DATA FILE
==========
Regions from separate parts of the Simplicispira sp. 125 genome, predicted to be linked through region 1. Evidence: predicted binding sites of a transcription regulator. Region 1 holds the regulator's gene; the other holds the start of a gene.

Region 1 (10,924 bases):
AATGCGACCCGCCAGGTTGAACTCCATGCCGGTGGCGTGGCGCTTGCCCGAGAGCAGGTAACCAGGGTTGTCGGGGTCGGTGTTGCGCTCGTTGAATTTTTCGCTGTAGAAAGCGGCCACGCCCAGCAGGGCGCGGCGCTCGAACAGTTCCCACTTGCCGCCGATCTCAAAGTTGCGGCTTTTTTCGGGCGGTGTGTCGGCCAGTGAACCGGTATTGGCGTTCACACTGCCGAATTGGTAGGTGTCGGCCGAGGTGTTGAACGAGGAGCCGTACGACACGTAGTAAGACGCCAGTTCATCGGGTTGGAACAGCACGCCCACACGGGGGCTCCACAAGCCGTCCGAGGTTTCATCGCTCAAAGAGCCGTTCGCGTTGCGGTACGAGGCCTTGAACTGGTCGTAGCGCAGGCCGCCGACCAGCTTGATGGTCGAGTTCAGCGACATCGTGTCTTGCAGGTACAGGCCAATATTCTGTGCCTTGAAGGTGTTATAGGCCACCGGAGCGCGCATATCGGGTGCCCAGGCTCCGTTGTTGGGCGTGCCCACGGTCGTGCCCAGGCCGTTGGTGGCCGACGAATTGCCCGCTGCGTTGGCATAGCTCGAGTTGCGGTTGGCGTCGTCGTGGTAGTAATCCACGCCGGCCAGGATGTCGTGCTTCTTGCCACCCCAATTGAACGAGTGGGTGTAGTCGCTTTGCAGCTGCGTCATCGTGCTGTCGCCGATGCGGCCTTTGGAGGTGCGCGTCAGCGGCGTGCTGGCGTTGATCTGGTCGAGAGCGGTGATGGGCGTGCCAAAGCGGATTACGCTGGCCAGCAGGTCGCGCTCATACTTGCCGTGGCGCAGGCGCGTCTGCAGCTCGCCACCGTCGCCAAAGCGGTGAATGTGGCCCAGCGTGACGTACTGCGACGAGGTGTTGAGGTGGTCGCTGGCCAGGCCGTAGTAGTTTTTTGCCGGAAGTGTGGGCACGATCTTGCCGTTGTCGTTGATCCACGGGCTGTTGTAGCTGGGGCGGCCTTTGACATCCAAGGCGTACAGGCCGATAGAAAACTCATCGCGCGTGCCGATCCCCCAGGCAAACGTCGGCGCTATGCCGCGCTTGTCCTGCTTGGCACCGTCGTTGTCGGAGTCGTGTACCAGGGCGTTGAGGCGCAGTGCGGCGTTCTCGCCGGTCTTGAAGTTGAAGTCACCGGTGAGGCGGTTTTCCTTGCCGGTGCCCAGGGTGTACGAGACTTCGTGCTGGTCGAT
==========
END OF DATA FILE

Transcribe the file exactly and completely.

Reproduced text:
Regions from separate parts of the Simplicispira sp. 125 genome, predicted to be linked through region 1. Evidence: predicted binding sites of a transcription regulator. Region 1 holds the regulator's gene; the other holds the start of a gene.

Region 1 (10,924 bases):
AATGCGACCCGCCAGGTTGAACTCCATGCCGGTGGCGTGGCGCTTGCCCGAGAGCAGGTAACCAGGGTTGTCGGGGTCGGTGTTGCGCTCGTTGAATTTTTCGCTGTAGAAAGCGGCCACGCCCAGCAGGGCGCGGCGCTCGAACAGTTCCCACTTGCCGCCGATCTCAAAGTTGCGGCTTTTTTCGGGCGGTGTGTCGGCCAGTGAACCGGTATTGGCGTTCACACTGCCGAATTGGTAGGTGTCGGCCGAGGTGTTGAACGAGGAGCCGTACGACACGTAGTAAGACGCCAGTTCATCGGGTTGGAACAGCACGCCCACACGGGGGCTCCACAAGCCGTCCGAGGTTTCATCGCTCAAAGAGCCGTTCGCGTTGCGGTACGAGGCCTTGAACTGGTCGTAGCGCAGGCCGCCGACCAGCTTGATGGTCGAGTTCAGCGACATCGTGTCTTGCAGGTACAGGCCAATATTCTGTGCCTTGAAGGTGTTATAGGCCACCGGAGCGCGCATATCGGGTGCCCAGGCTCCGTTGTTGGGCGTGCCCACGGTCGTGCCCAGGCCGTTGGTGGCCGACGAATTGCCCGCTGCGTTGGCATAGCTCGAGTTGCGGTTGGCGTCGTCGTGGTAGTAATCCACGCCGGCCAGGATGTCGTGCTTCTTGCCACCCCAATTGAACGAGTGGGTGTAGTCGCTTTGCAGCTGCGTCATCGTGCTGTCGCCGATGCGGCCTTTGGAGGTGCGCGTCAGCGGCGTGCTGGCGTTGATCTGGTCGAGAGCGGTGATGGGCGTGCCAAAGCGGATTACGCTGGCCAGCAGGTCGCGCTCATACTTGCCGTGGCGCAGGCGCGTCTGCAGCTCGCCACCGTCGCCAAAGCGGTGAATGTGGCCCAGCGTGACGTACTGCGACGAGGTGTTGAGGTGGTCGCTGGCCAGGCCGTAGTAGTTTTTTGCCGGAAGTGTGGGCACGATCTTGCCGTTGTCGTTGATCCACGGGCTGTTGTAGCTGGGGCGGCCTTTGACATCCAAGGCGTACAGGCCGATAGAAAACTCATCGCGCGTGCCGATCCCCCAGGCAAACGTCGGCGCTATGCCGCGCTTGTCCTGCTTGGCACCGTCGTTGTCGGAGTCGTGTACCAGGGCGTTGAGGCGCAGTGCGGCGTTCTCGCCGGTCTTGAAGTTGAAGTCACCGGTGAGGCGGTTTTCCTTGCCGGTGCCCAGGGTGTACGAGACTTCGTGCTGGTCGAT